Skip to primary content

Augmented Gravity

When a doctor has to perform a bronchoscopy, a binocular scope must be held still in the patient's lung for up to an hour and a half at a time. Therefore, many endoscopists develop pain in muscles and joints that affects their physical and mental health. In the worst case, it can lead to reduced work function and illness.


Start: 1 June 2022
End: 31 January 2023

Therefore, in this project, an automated robot system was developed, which would alleviate the endoscopists' load. The robot system worked by connecting the scope to a wire that hung from a motor in the ceiling. The system would continuously record the weight load from the scope and the doctor's arm, and with more than 100 calculations per second ensure that the weight load went to zero. The doctor therefore continued to have free movement, but did not get tired in the arm, as the robotic system neutralised the force of gravity.


The aim of the project was to develop a robotic system that could alleviate the endoscopists' load and reduce their pain.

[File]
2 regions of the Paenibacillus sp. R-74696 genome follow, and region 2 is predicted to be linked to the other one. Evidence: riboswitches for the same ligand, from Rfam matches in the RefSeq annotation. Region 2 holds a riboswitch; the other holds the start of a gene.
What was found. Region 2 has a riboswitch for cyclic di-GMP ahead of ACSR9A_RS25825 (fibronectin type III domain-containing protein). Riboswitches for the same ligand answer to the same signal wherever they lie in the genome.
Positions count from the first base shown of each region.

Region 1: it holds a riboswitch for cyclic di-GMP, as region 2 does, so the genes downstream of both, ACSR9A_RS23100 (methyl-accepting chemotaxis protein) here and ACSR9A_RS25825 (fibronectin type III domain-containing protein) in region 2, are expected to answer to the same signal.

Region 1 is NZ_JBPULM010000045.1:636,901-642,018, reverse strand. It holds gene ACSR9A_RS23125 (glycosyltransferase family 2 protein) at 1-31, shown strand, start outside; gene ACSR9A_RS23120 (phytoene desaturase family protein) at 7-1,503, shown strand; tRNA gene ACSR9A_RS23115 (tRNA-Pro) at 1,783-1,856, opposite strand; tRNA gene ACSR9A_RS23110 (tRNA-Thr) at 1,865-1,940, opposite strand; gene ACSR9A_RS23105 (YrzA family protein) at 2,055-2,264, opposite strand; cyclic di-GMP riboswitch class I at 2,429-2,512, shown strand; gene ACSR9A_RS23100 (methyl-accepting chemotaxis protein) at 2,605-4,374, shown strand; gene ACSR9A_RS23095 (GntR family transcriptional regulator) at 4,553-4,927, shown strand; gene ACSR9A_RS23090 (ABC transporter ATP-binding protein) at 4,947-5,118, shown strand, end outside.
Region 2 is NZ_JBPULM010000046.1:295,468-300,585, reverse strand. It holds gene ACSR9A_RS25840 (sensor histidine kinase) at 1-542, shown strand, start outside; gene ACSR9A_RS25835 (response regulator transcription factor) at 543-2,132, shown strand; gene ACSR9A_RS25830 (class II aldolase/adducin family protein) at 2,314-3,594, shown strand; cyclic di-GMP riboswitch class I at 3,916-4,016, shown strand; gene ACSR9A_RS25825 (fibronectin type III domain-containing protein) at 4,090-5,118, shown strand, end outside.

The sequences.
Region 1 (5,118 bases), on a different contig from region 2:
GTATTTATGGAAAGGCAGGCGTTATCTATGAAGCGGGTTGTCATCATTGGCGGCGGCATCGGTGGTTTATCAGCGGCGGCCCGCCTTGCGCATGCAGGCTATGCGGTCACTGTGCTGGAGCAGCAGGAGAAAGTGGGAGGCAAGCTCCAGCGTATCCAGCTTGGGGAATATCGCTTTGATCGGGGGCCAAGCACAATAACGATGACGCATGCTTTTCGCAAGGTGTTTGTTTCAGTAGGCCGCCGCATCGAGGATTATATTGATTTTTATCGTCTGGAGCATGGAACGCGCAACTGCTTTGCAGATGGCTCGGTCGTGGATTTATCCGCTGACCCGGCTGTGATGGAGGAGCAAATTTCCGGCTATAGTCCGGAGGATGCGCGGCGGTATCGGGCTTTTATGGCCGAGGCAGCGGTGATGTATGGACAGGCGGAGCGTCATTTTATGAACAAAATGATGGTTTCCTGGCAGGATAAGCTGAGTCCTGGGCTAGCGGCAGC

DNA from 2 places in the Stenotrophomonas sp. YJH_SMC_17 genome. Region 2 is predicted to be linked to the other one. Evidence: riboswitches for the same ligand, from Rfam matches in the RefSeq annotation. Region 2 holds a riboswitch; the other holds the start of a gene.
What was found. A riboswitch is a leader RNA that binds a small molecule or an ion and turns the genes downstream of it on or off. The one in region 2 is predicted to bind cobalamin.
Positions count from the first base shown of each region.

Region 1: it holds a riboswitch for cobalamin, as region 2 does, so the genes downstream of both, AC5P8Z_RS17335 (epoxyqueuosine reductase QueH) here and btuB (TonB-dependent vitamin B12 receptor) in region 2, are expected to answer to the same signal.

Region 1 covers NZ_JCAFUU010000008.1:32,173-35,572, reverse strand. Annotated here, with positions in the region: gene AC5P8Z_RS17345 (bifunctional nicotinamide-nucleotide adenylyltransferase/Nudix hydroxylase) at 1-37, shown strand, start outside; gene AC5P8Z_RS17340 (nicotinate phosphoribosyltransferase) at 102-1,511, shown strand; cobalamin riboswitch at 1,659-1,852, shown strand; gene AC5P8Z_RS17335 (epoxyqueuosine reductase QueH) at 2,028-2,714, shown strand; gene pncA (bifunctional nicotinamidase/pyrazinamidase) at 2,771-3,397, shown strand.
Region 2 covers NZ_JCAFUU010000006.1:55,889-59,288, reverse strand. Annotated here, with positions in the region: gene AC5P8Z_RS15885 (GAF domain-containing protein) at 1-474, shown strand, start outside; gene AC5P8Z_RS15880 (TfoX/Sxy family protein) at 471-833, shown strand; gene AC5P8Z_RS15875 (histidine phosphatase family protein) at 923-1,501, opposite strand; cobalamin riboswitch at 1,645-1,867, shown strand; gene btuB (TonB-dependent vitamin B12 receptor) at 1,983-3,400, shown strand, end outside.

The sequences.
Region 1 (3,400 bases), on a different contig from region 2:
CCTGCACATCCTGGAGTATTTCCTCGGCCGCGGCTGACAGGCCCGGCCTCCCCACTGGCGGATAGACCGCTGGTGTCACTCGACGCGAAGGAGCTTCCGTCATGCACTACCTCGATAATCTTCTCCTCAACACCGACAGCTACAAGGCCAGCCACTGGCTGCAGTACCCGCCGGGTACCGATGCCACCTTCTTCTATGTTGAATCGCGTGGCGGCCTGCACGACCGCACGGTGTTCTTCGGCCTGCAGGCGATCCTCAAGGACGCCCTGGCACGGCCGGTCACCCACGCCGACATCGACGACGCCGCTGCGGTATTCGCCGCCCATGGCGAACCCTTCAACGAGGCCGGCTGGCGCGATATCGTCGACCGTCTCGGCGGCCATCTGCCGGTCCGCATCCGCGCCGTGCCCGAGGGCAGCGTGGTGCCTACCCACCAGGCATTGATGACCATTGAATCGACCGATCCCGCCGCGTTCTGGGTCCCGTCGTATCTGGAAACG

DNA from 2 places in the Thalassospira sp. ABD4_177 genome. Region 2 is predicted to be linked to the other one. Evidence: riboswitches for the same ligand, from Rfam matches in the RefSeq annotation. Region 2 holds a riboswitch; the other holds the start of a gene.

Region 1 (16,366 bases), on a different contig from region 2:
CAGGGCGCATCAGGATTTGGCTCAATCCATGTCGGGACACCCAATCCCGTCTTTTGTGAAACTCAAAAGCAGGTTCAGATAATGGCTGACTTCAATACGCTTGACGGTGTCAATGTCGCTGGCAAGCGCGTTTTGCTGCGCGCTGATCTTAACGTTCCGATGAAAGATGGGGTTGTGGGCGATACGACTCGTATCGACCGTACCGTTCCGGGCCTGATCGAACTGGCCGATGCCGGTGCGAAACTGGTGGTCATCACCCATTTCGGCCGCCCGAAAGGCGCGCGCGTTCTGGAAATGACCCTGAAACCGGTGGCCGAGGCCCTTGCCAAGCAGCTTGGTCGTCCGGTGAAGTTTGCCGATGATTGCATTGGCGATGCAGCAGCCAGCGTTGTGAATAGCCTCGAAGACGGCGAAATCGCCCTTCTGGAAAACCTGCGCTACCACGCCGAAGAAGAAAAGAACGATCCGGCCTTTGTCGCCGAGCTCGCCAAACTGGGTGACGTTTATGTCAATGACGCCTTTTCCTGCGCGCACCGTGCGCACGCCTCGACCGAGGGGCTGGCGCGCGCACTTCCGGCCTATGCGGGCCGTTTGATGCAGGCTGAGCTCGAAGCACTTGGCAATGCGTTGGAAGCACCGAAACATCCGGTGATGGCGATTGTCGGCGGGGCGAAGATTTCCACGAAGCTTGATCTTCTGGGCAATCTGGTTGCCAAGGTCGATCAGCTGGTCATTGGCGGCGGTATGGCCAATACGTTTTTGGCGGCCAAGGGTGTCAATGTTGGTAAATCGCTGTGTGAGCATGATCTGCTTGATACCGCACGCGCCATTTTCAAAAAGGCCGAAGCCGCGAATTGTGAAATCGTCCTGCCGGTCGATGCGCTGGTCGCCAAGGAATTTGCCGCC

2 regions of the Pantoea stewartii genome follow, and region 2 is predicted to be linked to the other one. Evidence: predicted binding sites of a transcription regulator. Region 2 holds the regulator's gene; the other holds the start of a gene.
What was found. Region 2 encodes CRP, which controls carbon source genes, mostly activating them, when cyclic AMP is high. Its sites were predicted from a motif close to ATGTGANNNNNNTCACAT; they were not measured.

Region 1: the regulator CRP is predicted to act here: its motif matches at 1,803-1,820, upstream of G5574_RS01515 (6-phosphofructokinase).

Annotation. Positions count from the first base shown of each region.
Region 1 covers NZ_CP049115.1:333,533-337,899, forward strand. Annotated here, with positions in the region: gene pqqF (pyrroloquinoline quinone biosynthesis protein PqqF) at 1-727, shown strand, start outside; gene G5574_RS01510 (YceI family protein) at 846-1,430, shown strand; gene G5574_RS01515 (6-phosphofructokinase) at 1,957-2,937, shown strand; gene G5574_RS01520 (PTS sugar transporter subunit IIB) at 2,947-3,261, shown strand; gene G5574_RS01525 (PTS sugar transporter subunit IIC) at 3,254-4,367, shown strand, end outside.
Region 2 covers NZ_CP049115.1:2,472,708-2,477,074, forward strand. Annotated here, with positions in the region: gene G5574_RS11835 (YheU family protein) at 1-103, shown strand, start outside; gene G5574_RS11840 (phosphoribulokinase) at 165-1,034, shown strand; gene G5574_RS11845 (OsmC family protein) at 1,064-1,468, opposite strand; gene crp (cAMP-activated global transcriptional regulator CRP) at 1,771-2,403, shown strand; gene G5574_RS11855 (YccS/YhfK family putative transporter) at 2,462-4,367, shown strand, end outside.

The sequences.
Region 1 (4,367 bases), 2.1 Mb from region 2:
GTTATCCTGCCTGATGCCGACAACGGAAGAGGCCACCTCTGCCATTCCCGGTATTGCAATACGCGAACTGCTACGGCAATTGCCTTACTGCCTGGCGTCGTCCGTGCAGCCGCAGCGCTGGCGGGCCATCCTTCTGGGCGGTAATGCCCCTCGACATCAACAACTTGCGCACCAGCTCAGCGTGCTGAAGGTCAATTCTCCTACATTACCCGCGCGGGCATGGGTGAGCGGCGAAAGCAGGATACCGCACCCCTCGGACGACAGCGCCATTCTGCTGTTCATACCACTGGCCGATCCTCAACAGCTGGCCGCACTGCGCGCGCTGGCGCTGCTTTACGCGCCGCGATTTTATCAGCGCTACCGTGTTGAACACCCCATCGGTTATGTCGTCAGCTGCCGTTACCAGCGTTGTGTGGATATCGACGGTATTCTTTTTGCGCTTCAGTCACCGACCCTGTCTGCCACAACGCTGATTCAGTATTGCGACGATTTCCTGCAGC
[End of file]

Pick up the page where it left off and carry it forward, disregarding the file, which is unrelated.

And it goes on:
The project was implemented in three phases.

  1. Development and testing of the first prototype
  2. Development of tests of the second prototype. It had to be investigated how much the robot system actually relieved the user of the weight, and whether there were other needs that the system had to fulfill in practice
  3. User-driven development of the final robotic system that could achieve CE approval. Finally, a research project had to investigate and document the effect when the system was used in clinical practice

The initial trials had shown that the solution also had the potential to facilitate the work of many other functions in a hospital, from egg retrieval to laboratory work.


The project was carried out in collaboration with the Department of Respiratory Medicine at OUH.

From OUH, the Human Resources Department, Department of Occupational and Environmental Medicine, Department of Clinical Development and the Centre for Innovative Medical Technology (CIMT) also participated.

In addition, SDU Health Informatics and Technology at the Mærsk Mc-Kinney Møller Institute was a partner in the project.


The project is partly financed by OUH's innovation pool and partly by the Otto Bruun Foundation, which has allocated DKK 50,000 to the project for materials that will be used to build a better and more adapted prototype of the robot system for relieving endoscopists.

Malte Kongstad Deleuran

Malte Kongstad Deleuran

Innovation Consultant

Department of Clinical Development - Innovation, Research & HTA

(+45) 2165 7146